Posted June 15, 2015
After four years, the following questions are still unreported by the city despite many attempts to obtain the answers. This has occurred for good reasons, as the administration is too embarrassed to allow the truth to be told.
From the get-go, this entire waste management complex on Dunlop Road was a failed project that lacked a business plan, created by a naive management team and powered by a majority group of elected ideologues. They were determined to use public money to meet their unrealistic environmental goals to divert waste from the landfill.
It is a system that fails to collect waste from an estimated 6,400 homes and businesses. Instead, the owners of these homes must pay private contractors to remove their waste. The city has steadfastly refused to compensate these owners through their tax bills.
Now the Fair Tax Group of citizens advocating compensation is discriminated against depending on the advent of a new 20-year waste management plan to serve all residents and businesses.
Trouble is, the first version was a $55 million dollar failure. The authors of much of this failure are now gone. Executive Director of waste management, Janet Laird has retired to British Columbia. Karen Farbridge lost her re-election bid last October.
But questions still remain and need answers:
1. Why did the $34 million Organic Waste Processing Facility (OWPF) general contractor, Maple Reinders, tell an Ottawa construction convention that the Guelph waste management facility only cost $28 million?
2. What happened to the $6 million difference that was subsequently quoted by the city’s cost of $34 million? Where does the truth lie?
3. Is there a contract to process, sell and divert waste between the city, (owner of OWPF), Maple Reinders and its subsidiary companies Aim Environmental (AE), Wellington Organix (WO)?
4. What is the legal relationship including terms of the contracts, between the city and the Maple Reinders companies?
5. What are the details of financing the OWPF and the waste management centre on Dunlop Drive?
6. Does the city pay all debt servicing and maintenance costs of the whole waste complex? What are those costs in the past rour years?
7. Does AE/WO have exclusive rights to operate the OWPF plus sales of composted material?
8. If so, what are the terms of the contract, length of agreement, commissions, loss provision, depreciation, and operational subsidies?
9. What are the commissions paid to AE/WO on the sale of OWPF finished compost?
10. Why is the Region of Waterloo failing to meet its contract to deliver 20,000 tonnes of feedstock to the OWPF?
11. Is the Region paying for the 20,000 tonnes regardless of whether they meet the contract to deliver? What is the rate per tonne paid by the Region.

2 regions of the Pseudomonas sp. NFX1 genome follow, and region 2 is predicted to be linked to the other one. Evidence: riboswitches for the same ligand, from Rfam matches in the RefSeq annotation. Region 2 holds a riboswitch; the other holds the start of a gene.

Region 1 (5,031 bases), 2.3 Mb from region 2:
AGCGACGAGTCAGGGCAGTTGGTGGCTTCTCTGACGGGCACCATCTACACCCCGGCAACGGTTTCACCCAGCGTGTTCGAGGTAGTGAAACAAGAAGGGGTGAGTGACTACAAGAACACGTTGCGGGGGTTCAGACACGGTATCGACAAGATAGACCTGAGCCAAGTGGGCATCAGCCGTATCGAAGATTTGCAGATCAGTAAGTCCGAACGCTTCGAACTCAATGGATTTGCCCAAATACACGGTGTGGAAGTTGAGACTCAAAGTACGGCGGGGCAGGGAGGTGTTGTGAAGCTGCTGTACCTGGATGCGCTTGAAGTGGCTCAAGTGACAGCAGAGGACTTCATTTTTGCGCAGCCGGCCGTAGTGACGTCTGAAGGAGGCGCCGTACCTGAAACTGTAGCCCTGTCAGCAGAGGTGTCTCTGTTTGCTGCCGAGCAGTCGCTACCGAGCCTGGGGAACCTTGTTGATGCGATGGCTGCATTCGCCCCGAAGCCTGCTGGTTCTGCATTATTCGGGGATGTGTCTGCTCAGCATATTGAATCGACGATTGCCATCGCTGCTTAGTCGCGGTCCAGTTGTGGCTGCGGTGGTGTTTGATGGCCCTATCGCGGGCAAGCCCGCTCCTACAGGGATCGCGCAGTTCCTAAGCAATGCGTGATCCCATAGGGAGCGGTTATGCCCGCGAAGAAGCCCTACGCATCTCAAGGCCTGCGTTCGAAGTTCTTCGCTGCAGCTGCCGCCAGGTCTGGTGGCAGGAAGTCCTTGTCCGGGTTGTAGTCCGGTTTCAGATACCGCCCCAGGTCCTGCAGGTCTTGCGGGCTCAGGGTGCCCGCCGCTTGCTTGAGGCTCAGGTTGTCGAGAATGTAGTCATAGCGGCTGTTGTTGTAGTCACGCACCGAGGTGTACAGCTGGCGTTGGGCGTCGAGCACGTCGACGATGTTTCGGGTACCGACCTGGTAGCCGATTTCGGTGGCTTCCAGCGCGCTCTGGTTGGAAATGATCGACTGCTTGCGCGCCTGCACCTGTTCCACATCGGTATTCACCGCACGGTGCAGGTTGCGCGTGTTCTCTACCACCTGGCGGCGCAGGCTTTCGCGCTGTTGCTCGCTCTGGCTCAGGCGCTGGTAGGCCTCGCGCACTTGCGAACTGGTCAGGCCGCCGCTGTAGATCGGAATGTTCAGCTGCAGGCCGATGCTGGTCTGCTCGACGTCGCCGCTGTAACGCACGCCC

12. How much does each tonne of organic waste cost to process?
13. What are the full operating costs of the OWPF including overhead, debt charges, commissions, bonuses, salaries and benefits, insurance, consultants, maintenance, modifications, legal, accounting, and engineering?
14. What are the costs of trucking waste to the landfill?
15. What is the 2015 estimated net revenue from OWPF operations?
16. What is the true percentage of waste being diverted to the landfill in 2014?
17. What was the profit (loss) position of the OWPF in 2012, 2013 and 2014?
18. What did the “Arkona Farmer” pay for the 3,400 tonnes of compost produced by OWPF in 2012 and subsequently?
19. Did AE/WO negotiate that sale? Was there a commission paid for that transaction?
20. Why did the city build a plant to process its wet waste that is triple its needs for the next 16 years? Further, those 6,600 residents must pay $1,433,600 to the city for NOT collecting its garbage. Instead they must pay private contractors to remove their garbage that winds up, unprocessed, in the landfill.
* * * *
If this $52 million exercise was to divert waste from the landfill, unless proven otherwise, it is an expensive and colossal failure. Out of 105,000 tonnes processed in 2012 at the waste management site on Dunlop Drive, some 48,000 tonnes went to the landfill. That’s 45.7 per cent.
If the city lacks the capacity to feed wet waste into its organic composting plant, now or in the future, taxpayers must ask: “What were they thinking?”
Too late, we’re stuck with this Byzantine white elephant that citizens will be paying for over the next 20 years.
And it was created by a few elected officials under the leadership of former Mayor Karen Farbridge, who put their personal environmental views ahead of the city’s responsibility to collect and process waste from all homes.
The sad part of this exercise that citizens are now locked into a waste management system when, in 2007, alternatives were rejected including incineration of waste for power generation.